News Article : How can a Broker be the underwriter?
|Category:|| Advisers & Brokers : Compliance|
|Posted:||31 May 2006|
There is a definite conflict of interest that is not in the best interest of the consumer
On Monday we ran an article from Henry Tours on the vanishing aviation insurance industry in which he raised several very alarming points, including the issue of binding.
To read this article please click here.
ITInews received a letter from an UMA in response to the article and we have published this below. It is clear that there is a definite conflict of interest that is not in the best interest of the consumer as well as a fundamental failure to disclose as well as being an uncompetitive business practice.
Imagine a broker earning on average 17.5% commission, another 1.5% administration fee and then an additional 5 or 6 points as the underwriter. It is no wonder that some UMAs are stealthily becoming broker/administrators and vice versa.
Letter to the Editor
Your article titled “South African aviation insurance industry shrinks – how can a Broker be the underwriter” is excellent in that it is the first time that I, (a registered UMA), have seen the “hard” question being asked.
We are being increasingly marginalized as legitimate UMAs distributing products and capacity for bona fide local insurers by “broker facilities” and ring fenced “administrators” whose income focus seems to override both the client’s needs, as a priority, as well as the regulations contained in the FAIS / Insurance Acts.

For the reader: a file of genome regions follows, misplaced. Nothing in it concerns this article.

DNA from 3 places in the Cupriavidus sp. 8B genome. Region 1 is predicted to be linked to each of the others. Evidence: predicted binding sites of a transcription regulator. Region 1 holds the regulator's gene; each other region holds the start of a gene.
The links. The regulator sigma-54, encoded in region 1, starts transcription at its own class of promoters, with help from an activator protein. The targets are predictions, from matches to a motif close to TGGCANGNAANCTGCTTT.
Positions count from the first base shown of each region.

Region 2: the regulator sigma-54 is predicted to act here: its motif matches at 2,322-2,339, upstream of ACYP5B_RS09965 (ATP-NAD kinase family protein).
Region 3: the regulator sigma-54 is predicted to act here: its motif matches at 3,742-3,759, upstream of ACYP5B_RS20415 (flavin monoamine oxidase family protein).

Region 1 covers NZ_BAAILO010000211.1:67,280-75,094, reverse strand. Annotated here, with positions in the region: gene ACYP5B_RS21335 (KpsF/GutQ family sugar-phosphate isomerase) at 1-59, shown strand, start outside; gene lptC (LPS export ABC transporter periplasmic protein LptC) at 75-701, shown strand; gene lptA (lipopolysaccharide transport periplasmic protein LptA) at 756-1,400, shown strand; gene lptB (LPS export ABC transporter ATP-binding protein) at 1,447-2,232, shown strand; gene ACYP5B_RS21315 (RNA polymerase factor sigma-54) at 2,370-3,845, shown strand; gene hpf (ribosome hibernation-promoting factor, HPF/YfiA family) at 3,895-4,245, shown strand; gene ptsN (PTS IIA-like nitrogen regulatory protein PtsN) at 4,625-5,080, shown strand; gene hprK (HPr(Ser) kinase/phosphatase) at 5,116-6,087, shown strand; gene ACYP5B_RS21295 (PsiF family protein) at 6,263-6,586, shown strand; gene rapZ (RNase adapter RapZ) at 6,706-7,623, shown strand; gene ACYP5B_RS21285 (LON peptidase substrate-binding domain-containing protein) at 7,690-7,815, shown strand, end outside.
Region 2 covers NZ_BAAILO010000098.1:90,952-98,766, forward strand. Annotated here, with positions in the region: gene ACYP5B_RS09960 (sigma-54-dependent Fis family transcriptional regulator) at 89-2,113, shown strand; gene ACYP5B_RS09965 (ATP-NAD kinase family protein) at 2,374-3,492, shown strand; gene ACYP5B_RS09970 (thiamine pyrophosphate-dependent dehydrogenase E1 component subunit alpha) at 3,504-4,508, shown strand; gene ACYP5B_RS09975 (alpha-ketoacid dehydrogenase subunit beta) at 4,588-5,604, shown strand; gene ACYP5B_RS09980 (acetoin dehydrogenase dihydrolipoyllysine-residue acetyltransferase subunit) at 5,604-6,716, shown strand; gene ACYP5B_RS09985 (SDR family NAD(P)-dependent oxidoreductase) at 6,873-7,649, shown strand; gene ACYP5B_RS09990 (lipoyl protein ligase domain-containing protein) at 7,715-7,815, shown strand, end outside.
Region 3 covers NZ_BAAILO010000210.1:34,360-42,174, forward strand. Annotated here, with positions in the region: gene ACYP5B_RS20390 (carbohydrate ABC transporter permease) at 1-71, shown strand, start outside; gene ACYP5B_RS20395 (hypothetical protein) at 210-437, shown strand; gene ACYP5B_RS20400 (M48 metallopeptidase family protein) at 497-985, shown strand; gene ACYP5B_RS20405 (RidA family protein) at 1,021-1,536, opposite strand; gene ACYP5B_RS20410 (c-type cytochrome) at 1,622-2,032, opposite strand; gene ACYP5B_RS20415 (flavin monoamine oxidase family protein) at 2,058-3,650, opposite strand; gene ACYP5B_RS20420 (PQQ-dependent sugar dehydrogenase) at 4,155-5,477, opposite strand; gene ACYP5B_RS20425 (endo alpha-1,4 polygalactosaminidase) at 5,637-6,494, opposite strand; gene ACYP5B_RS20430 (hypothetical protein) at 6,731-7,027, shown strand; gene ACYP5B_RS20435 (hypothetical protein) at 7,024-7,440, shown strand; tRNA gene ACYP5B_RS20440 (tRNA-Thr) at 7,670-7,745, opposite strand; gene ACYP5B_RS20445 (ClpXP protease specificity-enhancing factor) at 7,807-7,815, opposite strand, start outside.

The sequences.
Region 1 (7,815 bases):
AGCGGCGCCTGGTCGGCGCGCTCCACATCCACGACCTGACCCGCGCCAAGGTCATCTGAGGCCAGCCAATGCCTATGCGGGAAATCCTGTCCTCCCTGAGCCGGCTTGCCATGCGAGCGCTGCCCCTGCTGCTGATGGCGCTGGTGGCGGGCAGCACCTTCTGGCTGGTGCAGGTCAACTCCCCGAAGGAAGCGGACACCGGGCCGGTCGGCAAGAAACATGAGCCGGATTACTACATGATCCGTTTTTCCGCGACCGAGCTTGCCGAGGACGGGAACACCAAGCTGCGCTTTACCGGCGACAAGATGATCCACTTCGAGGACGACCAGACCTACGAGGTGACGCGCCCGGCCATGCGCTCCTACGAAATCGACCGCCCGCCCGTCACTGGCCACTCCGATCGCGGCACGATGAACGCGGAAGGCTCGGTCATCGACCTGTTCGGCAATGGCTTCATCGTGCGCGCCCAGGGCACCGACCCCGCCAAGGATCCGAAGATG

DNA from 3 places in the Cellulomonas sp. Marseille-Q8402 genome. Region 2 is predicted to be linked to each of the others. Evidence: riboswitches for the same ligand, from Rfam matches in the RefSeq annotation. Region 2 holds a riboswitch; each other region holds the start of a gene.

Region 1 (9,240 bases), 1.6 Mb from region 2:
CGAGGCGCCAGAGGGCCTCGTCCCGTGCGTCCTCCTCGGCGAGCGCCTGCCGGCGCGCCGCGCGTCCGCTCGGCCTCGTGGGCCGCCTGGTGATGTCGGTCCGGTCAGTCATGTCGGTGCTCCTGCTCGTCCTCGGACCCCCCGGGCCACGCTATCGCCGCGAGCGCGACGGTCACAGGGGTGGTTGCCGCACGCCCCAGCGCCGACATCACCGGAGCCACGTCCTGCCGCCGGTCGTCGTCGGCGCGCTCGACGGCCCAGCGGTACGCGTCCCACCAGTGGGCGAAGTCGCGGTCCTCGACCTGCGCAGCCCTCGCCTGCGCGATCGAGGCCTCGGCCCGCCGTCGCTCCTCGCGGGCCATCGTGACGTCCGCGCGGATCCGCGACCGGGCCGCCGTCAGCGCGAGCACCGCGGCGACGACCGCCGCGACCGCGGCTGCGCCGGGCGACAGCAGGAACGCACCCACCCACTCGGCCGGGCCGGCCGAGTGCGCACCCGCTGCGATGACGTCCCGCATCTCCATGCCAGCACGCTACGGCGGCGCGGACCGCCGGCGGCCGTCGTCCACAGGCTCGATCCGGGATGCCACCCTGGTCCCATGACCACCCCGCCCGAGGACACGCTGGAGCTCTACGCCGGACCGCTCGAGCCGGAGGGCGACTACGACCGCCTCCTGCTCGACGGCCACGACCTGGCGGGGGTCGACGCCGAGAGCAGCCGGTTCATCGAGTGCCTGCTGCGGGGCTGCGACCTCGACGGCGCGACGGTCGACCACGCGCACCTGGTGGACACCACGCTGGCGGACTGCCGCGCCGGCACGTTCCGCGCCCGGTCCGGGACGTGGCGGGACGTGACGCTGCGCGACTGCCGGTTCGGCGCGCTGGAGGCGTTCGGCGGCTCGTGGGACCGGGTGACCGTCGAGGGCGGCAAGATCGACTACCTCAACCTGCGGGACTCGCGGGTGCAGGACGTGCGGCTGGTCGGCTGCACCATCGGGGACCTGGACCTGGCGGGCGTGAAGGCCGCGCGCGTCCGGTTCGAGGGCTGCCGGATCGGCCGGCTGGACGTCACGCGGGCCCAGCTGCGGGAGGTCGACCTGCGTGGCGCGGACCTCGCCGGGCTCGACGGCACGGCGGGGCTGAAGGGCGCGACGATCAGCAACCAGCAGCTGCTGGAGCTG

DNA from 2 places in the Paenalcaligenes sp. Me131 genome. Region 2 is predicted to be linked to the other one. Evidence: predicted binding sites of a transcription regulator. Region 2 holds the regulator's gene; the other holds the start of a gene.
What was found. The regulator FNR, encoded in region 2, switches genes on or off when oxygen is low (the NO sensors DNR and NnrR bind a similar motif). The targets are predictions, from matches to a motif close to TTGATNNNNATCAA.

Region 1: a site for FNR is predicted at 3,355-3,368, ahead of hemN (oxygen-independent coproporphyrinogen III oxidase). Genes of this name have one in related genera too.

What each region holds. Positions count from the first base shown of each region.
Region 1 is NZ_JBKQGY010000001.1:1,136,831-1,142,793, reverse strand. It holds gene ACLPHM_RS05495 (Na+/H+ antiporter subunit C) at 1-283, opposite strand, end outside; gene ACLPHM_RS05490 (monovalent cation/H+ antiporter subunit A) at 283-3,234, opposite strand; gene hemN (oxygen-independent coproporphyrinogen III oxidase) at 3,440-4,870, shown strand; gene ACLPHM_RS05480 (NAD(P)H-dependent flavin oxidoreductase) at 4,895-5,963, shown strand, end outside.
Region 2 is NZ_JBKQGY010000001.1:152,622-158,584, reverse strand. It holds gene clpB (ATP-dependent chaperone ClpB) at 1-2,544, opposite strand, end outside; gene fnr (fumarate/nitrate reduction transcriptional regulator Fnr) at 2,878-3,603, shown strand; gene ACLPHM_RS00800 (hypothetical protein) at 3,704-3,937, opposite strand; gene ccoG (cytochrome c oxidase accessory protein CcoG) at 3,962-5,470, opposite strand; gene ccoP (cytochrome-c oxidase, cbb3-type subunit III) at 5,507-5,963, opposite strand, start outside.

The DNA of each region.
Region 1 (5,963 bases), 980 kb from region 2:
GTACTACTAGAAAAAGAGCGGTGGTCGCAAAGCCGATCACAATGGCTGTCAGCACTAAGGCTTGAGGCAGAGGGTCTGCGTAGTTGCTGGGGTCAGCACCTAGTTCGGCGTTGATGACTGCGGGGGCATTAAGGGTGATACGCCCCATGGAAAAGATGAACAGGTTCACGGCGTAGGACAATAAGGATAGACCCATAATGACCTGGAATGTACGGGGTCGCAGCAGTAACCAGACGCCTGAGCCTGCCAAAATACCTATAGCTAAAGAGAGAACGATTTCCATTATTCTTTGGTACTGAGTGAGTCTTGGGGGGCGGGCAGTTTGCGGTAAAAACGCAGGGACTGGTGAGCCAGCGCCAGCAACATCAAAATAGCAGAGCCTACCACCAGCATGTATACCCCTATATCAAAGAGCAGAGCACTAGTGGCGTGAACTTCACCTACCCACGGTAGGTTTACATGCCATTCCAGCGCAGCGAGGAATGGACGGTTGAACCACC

It is about time that the regulators and governing bodies investigated this practice which is, ultimately, to the detriment of the consumer - the very person their legislation is designed to protect.
When the client’s needs come up against the personal financial incentive it is no guess as to which will win.
This reinforces unsustainable rate levels in chasing premium volumes for commission and administration service income, squeezes insurer margins for additional outsourced costs on administration, incentivises the management of claims payments, sometimes to the point of rejection, to maximize profit sharing etc….amongst a plethora of other evils.
We watch with concern as this latest trend further fragments the distribution channels, increases costs for the consumer, erodes service delivery value in the market and makes a mockery of long established business principles.
It would take a completely autonomous ownership structure to adequately manage all the conflicts of interest such models create.
We invite comment from UMAs and brokers on this issue to be addressed to the [email protected]